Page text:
In 1934 Jacob Maged, a dry cleaner, was fined $100 (a considerable sum back then) and sentenced to 30 days in jail for the crime of...pressing a man's pants for $0.35 rather than the $0.40 mandated by President Franklin Roosevelt's National Recover Administration. The theory was that prosperity would return if the federal government mandated higher prices for goods and services. An increasing number of economists and historians have argued that these policies may have prolonged the Great Depression. Thankfully, many of these policies were declared unconstitutional by the Supremee Court. FDR's response to these challenges was to push forth the Judicial Reorganization Act of 1937 that would have eviscerated the power and independence of the Supreme Court to check presidential powers.
So, the question is why we never learned about Jacob Maged in public schools? Why do most text books gloss over the questionable conduct and failed policies of FDR? Is it by chance that FDR and his policies are venerated by most public school teachers? And why do most public schools offer an uncritical, positive narrative of the massive expansion of the size and scope of the state that occurred under the New Deal and then then LBJ's Great Society?
The answer it quite simple - public employees, their unions and beneficiaries have a vested interest in propagating a curriculum that presents the expansion of the state in a positive light. Such an ideology serves to increase the resources and power granted to government bureaucracies. When I presented a progressive associate of mine an article from the Economist Magazine, their immediate response was:
"What is their agenda? Who are their sponsors and how do they stand to benefit from the their research and its conclusions?"
And when I indicated that the Economist received corporate funding, that served to automatically call into question the article's conclusions, before my associate had even read it. Why? Because "such articles simply serve to justify the corporate agenda..." Indeed, my associate may be correct, however I am troubled that they do not exercise the same skepticism and due diligence when presented with texts with a more liberal bent. In particular, they fail to ask important questions such as "how, if at all, do the economic interests of government workers and bureaucrats bias the texts that they present to students?" Hence, they fail to see that many public school teachers and other "civil servants" are no less biased and self interested than the corporate executives that they so often deride.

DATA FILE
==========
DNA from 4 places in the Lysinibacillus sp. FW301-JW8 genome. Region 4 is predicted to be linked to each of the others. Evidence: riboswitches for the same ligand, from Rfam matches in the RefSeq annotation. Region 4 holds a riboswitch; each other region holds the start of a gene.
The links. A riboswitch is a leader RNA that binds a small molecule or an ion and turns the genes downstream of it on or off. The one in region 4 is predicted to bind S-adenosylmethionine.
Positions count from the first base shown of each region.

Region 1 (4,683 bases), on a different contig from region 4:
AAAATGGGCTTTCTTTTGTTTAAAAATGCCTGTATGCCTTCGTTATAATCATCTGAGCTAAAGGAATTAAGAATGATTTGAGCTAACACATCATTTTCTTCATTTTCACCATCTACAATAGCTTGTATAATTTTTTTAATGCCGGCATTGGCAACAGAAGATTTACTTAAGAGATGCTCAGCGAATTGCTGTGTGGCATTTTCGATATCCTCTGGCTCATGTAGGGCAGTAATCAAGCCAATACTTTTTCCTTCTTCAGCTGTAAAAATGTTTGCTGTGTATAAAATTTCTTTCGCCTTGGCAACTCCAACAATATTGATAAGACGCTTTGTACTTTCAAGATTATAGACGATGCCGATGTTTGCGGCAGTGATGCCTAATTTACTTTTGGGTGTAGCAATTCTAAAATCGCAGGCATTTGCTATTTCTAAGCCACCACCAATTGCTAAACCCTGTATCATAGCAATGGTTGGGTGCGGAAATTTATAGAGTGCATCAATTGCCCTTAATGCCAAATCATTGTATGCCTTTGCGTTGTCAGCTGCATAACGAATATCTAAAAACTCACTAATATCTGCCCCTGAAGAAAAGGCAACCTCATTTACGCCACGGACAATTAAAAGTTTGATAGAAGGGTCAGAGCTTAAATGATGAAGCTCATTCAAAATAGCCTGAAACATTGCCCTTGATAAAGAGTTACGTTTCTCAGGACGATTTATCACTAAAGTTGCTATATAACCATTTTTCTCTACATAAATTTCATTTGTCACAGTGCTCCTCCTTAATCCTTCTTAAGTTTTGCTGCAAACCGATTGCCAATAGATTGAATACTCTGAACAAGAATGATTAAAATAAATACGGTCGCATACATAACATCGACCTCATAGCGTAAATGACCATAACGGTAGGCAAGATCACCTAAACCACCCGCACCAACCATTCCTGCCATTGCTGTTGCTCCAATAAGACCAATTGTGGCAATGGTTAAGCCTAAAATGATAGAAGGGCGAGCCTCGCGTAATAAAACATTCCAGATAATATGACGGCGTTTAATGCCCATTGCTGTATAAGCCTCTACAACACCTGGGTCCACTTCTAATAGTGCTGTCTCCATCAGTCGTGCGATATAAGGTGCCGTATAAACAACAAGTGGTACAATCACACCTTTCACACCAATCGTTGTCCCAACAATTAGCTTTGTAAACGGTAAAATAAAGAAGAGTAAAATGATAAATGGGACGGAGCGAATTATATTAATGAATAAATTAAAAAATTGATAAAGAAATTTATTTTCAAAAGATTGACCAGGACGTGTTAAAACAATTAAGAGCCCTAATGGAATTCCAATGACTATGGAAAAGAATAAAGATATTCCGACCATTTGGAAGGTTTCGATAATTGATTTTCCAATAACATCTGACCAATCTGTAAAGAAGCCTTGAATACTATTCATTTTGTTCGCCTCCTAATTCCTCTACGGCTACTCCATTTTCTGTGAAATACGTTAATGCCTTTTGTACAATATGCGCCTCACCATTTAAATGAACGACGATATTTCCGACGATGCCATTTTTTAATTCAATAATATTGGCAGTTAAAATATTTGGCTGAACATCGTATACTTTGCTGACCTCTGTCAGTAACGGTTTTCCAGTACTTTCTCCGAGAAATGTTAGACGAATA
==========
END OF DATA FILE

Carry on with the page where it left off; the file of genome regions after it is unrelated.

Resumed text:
Trifle with the government? Just ask Jacob Maged
By George F. Will
Thursday, September 16, 2010
The crime scene at 138 Griffith St. has changed in 76 years. Today it is a barber shop. In 1934, it was a tailoring and cleaning establishment owned and run by Jacob Maged, 49.
With his responsibilities as a father of four, Maged should have shunned a life of crime. Instead, he advertised his criminal activity with a placard in his shop window, promising to press men's suits for 35 cents. This he did, even though President Franklin Roosevelt's New Dealers, who knew an amazing number of things -- his economic aides were not called a "Brains Trust" for nothing -- knew that the proper price for pressing a man's suit was 40 cents.
The National Recovery Administration was an administrative mechanism for the National Industrial Recovery Act of 1933, which envisioned regulating the economy back to health by using, among other things, codes of fair competition. The theory was that by promoting the cartelization of labor by encouraging unions, and the cartelization of industries by codes that would inhibit competition, prices would be propped up and prosperity would return.